3. Calculate the AL based on the ATV in step 2, the P value agreed upon in step 1, and R for the STM using Equation 2 in the practice. If the ATV meets the AL, the product is accepted in accordance with the P value agreed upon in step 1. Otherwise the product is rejected.
Determination of the P value in step 1 is guided by the mutually agreed upon criticality of the specification. In the absence of an agreement to the contrary, practice D3244 recommends the following:
Practice D3244 defines critical specifications as those specifications that, due to the product characteristic or the end use of the product, or both, require that the receiver have a high degree of assurance that the true value of the product property actually meets or exceeds the quality level indicated by the specification limit value. Noncritical specifications are defined as those that only require reasonable assurance that the product property is not substantially poorer than indicated by the specification limits.
It should be noted that for P = 0.05 (critical specification), the AL will actually be numerically inside the specification limit values, which will result in a lower consumer's risk of unknowingly accepting nonconforming product. For P = 0.95, the AL will be outside the specification limit values, which will result in a lower supplier's risk of falsely rejecting conforming product.
When P = 0.5, the AL coincides exactly with the specification limit. This means that there is a 50 percent probability that the product will be accepted if the true value of the property is exactly at the specification limit. The practical implication with P = 0.5 is that the receiver and supplier equally share the risk associated with test method (im)precision.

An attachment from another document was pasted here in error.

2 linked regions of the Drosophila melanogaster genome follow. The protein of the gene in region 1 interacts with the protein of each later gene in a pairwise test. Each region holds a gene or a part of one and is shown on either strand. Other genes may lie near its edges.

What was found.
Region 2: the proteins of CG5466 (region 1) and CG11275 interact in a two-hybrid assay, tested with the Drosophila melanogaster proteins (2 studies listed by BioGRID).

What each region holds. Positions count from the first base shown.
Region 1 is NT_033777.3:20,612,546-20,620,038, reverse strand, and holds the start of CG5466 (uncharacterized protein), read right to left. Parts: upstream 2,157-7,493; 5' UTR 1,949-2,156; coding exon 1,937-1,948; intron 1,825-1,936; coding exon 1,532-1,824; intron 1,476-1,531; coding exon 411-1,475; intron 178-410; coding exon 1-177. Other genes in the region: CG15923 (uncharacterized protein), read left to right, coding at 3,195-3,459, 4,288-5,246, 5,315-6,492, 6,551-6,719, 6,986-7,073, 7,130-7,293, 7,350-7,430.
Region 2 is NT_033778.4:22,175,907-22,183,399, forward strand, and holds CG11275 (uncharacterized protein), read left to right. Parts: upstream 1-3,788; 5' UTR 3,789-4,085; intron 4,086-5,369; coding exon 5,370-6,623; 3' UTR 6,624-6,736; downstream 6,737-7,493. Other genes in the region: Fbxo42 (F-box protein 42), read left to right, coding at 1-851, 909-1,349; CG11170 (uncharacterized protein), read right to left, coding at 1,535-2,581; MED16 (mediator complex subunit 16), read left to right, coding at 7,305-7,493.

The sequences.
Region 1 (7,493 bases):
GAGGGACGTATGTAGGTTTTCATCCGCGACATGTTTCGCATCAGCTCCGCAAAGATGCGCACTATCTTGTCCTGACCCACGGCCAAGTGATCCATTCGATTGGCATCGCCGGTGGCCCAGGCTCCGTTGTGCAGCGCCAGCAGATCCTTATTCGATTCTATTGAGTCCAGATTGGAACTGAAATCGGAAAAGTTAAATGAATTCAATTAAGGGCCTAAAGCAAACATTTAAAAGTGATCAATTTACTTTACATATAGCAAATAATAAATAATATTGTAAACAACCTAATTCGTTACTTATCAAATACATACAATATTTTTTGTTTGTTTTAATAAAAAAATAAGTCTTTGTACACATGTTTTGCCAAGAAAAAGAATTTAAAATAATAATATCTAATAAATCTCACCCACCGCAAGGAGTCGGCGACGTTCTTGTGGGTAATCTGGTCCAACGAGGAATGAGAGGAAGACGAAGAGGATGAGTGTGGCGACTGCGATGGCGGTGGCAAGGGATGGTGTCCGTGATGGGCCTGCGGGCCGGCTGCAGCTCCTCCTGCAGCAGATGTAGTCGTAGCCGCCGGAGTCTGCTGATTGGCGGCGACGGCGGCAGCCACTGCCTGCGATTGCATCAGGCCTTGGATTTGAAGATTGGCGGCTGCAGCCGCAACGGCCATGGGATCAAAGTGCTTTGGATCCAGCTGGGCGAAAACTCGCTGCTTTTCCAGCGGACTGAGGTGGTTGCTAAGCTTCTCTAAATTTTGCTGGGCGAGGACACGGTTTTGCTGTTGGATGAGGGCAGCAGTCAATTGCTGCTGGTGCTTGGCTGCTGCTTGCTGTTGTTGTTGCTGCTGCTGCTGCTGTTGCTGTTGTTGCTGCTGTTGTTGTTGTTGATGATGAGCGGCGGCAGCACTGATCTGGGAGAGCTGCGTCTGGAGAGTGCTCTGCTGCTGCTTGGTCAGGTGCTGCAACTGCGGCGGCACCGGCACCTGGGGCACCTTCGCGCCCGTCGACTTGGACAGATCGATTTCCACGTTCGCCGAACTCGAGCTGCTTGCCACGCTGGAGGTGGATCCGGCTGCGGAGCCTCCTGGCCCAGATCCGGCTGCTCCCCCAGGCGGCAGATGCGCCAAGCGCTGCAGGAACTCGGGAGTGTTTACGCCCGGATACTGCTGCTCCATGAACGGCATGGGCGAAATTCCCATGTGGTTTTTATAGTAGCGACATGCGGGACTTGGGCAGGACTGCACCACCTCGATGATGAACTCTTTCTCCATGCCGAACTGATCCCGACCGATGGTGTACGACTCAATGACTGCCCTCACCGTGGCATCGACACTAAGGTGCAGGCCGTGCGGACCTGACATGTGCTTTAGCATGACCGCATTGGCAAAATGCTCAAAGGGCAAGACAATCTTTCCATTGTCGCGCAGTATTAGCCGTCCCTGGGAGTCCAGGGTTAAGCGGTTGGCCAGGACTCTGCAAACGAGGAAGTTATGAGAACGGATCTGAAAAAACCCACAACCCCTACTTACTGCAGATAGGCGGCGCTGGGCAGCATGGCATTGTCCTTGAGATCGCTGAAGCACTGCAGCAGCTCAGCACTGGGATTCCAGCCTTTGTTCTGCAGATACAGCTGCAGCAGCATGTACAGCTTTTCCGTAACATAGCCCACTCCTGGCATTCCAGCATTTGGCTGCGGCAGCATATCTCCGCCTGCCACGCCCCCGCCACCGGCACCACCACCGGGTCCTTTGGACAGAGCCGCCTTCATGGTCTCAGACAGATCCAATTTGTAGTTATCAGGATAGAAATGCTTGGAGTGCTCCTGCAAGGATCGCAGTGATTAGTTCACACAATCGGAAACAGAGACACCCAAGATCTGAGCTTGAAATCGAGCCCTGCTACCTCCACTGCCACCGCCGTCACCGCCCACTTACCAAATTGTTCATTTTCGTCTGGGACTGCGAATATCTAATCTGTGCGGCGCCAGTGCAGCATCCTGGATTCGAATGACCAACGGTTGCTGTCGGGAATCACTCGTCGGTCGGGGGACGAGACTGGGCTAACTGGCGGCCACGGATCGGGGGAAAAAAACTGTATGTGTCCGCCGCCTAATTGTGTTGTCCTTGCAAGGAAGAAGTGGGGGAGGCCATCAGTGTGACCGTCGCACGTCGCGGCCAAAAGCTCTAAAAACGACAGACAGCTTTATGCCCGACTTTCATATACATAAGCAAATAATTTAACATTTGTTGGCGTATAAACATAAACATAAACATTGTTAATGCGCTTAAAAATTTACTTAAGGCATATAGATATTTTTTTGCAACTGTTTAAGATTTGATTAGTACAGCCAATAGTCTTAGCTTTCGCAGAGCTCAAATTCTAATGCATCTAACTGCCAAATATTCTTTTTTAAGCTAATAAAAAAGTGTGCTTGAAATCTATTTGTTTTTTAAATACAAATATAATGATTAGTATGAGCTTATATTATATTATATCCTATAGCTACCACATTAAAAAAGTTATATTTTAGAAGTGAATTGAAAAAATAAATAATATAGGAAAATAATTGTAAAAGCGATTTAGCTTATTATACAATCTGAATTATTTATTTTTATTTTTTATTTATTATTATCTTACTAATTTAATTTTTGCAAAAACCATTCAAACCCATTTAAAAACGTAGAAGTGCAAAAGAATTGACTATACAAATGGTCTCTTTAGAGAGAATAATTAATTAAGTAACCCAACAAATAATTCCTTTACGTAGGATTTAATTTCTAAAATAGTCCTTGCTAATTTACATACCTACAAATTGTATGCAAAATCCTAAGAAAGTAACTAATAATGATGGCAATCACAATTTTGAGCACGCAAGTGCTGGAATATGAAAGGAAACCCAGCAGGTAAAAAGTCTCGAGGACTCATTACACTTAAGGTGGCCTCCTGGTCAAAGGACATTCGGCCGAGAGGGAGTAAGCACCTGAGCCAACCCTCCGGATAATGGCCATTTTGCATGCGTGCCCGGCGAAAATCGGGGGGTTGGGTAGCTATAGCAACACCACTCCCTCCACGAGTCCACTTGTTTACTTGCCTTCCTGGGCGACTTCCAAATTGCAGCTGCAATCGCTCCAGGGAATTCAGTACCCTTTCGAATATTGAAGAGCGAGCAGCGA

This is also the delineation point between critical and noncritical specification as chosen by the practice.
As a prerequisite for acceptance for lab test results to be used in the calculation of ATV, practice D3244 also requires the following:
Both requirements can be substantiated by in-house quality control programs involving appropriate statistical control charts that meet the requirements of D6299, Practice for Applying Statistical Quality Assurance and Control Charting Techniques to Evaluate Analytical Measurement System Performance. Practice D6299 is also under the jurisdiction of D02.94.
Interested readers are encouraged to study the examples in the annex of practice D3244.
1. Lau, Alex, "What Are Repeatability and Reproducibility? Part 1: A D02 Viewpoint for Laboratories," ASTM Standardization News, March/April 2009, pp. 15-18.Alex T. Lau, TCL-Consulting, Whitby, Ontario, Canada, is chairman of Subcommittees D02.94 on Quality Assurance and Statistics and D02.01B on Precision of Combustion Characteristics Test Methods, which are part of ASTM Committee D02 on Petroleum Products and Lubricants. An ASTM International fellow, Lau is also a member of Committees E11 on Quality and Statistics, E36 on Accreditation and Certification and F08 on Sports Equipment and Facilities.
Dean V. Neubauer, Corning Inc., Corning, N.Y., coordinates the DataPoints column; an ASTM International fellow, he is chairman of Committee E11 on Quality and Statistics and chairman of E11.90.03 on Publications.